Transparency, sharing and collaboration – the Vienna Technical Museum opens up its object and archive database

A collection archive hidden behind closed doors and accessible only to a select group of experts is now a thing of the past where the Vienna Technical Museum is concerned.


As of January this year, interested parties anywhere in the world can log on to the Vienna Technical Museum’s website and browse items in the Museum’s collection and even help update details of objects. 90% of the approximately 160,000 collection items can now be accessed from the Museum’s website. In comparison, the Museum’s 22,000 square metres of floor space (equivalent to about three football pitches) is only sufficient to display about 5% of the collection. A former Austrian army barracks houses thousands more objects in two large multi-storey buildings, while oversize exhibits – such as items of historic railway rolling stock – are kept in a special depot. In the past, rare guided tours were the only way that non-specialist members of the public could access these items. Highlights of the collection now available online include everything from cameras and glass eyes to antique cigarette packets.


“Our experience shows that users tend to play around with the data and try out the various search options, which allow them to browse by subject, event or geographic location, for example,” says Harald Wendelin, the man in charge of the Vienna Technical Museum’s database project. A database that had been developed in-house to cope with almost a century’s worth of hand-written and subsequently typed manuscripts and inventory records was finally replaced in 2012 by the high-performance Adlib database system. Adlib was chosen because its system can deal equally well with object records and archive material. One of the challenges faced by the database developers was the need to create a thesaurus tool capable of covering a massive range of object types. The first step was to develop a uniform vocabulary for all areas of the collection to allow searches to be carried out largely on the basis of controlled terms.

Adlib’s Thesaurus module, one of the best in its class, lets the user verify terms in a simple and clear way, while linking them – via a hierarchy of overriding, subordinate and related terms – to equivalent designations. “The Thesaurus tool is one of the great features that Adlib provides,” adds Wendelin. “It is absolutely vital for our centralised management of the data concerned.”


The need to properly structure the search function of an online catalogue might seem obvious, but the Technical Museum intends to offer even more with public access to its database. Users seeking information on exhibits are presented with an overview of the Museum’s day-to-day practical work and are invited to join in. The work includes daily inventory-taking and digitalisation in order to keep records accurate and up to date. The data presented on the Museum’s website is therefore a real-time reflection of the current state of the objects to which they relate as each change affecting the collection database is immediately displayed online.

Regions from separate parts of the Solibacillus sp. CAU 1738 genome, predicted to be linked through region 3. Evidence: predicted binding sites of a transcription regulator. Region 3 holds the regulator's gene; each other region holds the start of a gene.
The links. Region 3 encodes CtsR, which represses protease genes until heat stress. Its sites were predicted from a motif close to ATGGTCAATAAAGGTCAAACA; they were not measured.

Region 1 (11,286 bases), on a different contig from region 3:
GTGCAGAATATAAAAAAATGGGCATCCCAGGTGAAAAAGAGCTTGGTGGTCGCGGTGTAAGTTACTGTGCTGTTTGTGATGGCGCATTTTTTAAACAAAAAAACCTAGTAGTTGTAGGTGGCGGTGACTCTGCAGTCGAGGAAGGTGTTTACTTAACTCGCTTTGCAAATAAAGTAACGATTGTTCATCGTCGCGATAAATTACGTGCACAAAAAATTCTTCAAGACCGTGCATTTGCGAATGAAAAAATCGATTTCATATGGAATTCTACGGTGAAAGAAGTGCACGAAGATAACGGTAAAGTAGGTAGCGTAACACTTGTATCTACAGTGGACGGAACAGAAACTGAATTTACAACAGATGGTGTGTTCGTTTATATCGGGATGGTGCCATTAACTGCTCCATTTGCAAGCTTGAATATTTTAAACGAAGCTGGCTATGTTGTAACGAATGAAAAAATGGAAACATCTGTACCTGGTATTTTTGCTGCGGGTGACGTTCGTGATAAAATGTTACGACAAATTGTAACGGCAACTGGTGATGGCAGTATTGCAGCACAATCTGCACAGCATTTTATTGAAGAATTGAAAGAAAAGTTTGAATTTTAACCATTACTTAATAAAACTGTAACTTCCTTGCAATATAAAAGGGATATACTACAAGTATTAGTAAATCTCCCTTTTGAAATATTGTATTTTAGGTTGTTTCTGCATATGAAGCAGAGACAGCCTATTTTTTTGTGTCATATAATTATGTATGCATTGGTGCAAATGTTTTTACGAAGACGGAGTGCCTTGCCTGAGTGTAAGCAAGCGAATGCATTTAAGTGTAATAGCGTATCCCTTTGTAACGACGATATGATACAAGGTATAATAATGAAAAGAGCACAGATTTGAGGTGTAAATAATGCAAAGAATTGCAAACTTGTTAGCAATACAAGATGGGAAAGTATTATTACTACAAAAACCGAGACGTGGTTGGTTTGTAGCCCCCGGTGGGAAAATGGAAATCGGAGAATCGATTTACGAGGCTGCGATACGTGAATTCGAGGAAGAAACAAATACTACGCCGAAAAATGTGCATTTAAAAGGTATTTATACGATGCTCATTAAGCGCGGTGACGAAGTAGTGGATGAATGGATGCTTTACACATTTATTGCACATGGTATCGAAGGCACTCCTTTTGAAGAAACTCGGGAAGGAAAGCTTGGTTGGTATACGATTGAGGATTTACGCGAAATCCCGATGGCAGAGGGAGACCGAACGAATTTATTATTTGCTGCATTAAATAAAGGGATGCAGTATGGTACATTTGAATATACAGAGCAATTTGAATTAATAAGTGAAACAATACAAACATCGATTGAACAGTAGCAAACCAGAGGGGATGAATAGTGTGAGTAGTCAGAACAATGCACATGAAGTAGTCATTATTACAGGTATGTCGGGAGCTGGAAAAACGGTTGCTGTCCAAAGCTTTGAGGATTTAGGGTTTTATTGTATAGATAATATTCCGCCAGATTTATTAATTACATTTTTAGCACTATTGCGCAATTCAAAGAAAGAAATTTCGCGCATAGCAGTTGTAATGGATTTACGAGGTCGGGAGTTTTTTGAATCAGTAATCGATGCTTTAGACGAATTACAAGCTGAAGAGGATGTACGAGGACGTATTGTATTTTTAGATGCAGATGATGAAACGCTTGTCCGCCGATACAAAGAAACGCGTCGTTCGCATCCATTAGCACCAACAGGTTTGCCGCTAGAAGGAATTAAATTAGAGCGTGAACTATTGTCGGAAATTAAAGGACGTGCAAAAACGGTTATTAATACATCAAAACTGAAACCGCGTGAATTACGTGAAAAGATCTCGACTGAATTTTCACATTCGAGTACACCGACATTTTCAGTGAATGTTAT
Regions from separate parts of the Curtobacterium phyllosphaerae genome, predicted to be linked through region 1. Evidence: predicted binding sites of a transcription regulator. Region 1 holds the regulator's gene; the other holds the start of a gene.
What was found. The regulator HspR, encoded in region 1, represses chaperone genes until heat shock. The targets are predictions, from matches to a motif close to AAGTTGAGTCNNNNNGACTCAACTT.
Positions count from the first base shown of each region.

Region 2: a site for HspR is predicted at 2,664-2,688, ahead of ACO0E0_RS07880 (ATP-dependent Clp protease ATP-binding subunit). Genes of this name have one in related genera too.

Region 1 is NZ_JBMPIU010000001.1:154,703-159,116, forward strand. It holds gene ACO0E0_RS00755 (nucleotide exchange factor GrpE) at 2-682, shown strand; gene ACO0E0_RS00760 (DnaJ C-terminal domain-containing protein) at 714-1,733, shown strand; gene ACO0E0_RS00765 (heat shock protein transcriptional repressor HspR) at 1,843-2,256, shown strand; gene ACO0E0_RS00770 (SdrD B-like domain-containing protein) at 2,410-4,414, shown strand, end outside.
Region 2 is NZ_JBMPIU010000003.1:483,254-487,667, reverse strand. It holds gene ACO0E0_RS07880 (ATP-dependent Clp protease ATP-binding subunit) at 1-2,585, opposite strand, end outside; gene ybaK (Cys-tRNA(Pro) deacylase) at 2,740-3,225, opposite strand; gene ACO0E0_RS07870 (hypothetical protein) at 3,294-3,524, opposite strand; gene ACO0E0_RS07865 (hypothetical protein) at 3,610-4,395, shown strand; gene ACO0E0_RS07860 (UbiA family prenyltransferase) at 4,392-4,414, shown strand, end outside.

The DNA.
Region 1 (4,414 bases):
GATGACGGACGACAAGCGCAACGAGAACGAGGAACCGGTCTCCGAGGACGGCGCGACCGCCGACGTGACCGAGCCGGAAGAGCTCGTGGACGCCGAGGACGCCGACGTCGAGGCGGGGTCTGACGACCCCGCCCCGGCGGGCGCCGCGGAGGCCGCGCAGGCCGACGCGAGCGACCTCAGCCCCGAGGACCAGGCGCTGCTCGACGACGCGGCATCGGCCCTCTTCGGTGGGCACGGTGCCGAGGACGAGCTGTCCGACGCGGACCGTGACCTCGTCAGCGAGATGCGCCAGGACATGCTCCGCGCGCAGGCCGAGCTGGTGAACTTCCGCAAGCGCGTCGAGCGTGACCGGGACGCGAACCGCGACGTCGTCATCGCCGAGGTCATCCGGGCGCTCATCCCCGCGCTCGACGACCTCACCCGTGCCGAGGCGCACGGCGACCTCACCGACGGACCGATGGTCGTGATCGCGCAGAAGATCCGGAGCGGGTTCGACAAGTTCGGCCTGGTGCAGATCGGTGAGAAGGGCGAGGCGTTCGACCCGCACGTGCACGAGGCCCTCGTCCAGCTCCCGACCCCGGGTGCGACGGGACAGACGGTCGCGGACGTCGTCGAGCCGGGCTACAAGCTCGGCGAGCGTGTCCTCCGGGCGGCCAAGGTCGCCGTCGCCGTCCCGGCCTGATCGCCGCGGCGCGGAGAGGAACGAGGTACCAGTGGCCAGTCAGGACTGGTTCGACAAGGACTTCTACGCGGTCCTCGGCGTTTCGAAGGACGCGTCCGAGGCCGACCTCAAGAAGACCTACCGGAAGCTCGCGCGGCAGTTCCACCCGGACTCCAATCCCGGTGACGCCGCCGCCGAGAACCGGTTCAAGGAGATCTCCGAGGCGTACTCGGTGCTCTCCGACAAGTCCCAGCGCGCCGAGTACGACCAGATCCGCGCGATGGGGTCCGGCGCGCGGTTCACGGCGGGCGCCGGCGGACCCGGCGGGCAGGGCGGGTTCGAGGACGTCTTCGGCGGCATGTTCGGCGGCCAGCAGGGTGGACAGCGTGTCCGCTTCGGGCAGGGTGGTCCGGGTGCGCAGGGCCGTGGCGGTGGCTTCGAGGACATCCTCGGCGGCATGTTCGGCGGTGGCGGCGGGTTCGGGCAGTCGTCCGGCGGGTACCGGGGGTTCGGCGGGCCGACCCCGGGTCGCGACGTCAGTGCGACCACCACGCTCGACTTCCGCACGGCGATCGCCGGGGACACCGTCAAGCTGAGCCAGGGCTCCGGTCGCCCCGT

Well-researched and exhaustively recorded collection groups also coexist with records that could not be fully processed before their publication online. Although this task is likely to take decades to complete, the Vienna Technical Museum has decided to publish the data concerned and ask users to participate in the amendment of incomplete or incorrect records. The hope is that users will provide help, allowing the Museum to benefit from their collective knowledge. Wendelin is convinced that the chosen approach is the right one: “The quality of the contributions regarding the objects concerned is, as we had expected, extremely good.”


The Vienna Technical Museum has gone a step further when it comes to transparency and participation: the published data is linked with open data records from other sources (GND, Wikipedia, GeoNames, etc.), and the Museum itself will soon be using the Linked Open Data (LOD) concept to supply data via a corresponding LOD interface. This means that the interface documentation will shortly be published on the website along with all necessary information to allow anyone – in principle – to take collection data posted online by the Technical Museum and use it in their own web applications.

By opening up its object and archive database the Vienna Technical Museum is closely adhering to the accessibility objectives of the EU. These entail equal access to knowledge for all, transparency in knowledge management and the promotion of networking and research initiatives involving non-institutional experts. As a result, the Vienna Technical Museum is one of the first museums in Austria to make its collection publicly available to such a great extent. This puts it in the same class as the British Museum in London or the Rijksmuseum in Amsterdam.

“We are having to combat a compartmentalised ‘allotment’ mentality, which unfortunately still rules the cultural scene and hinders an open attitude to data,” continues Wendelin. The primacy of openness over secrecy must apply to the Internet if we are ever to allow digital society democratic access to knowledge and cultural content. The Technical Museum is an example of how all those involved can benefit in this respect.

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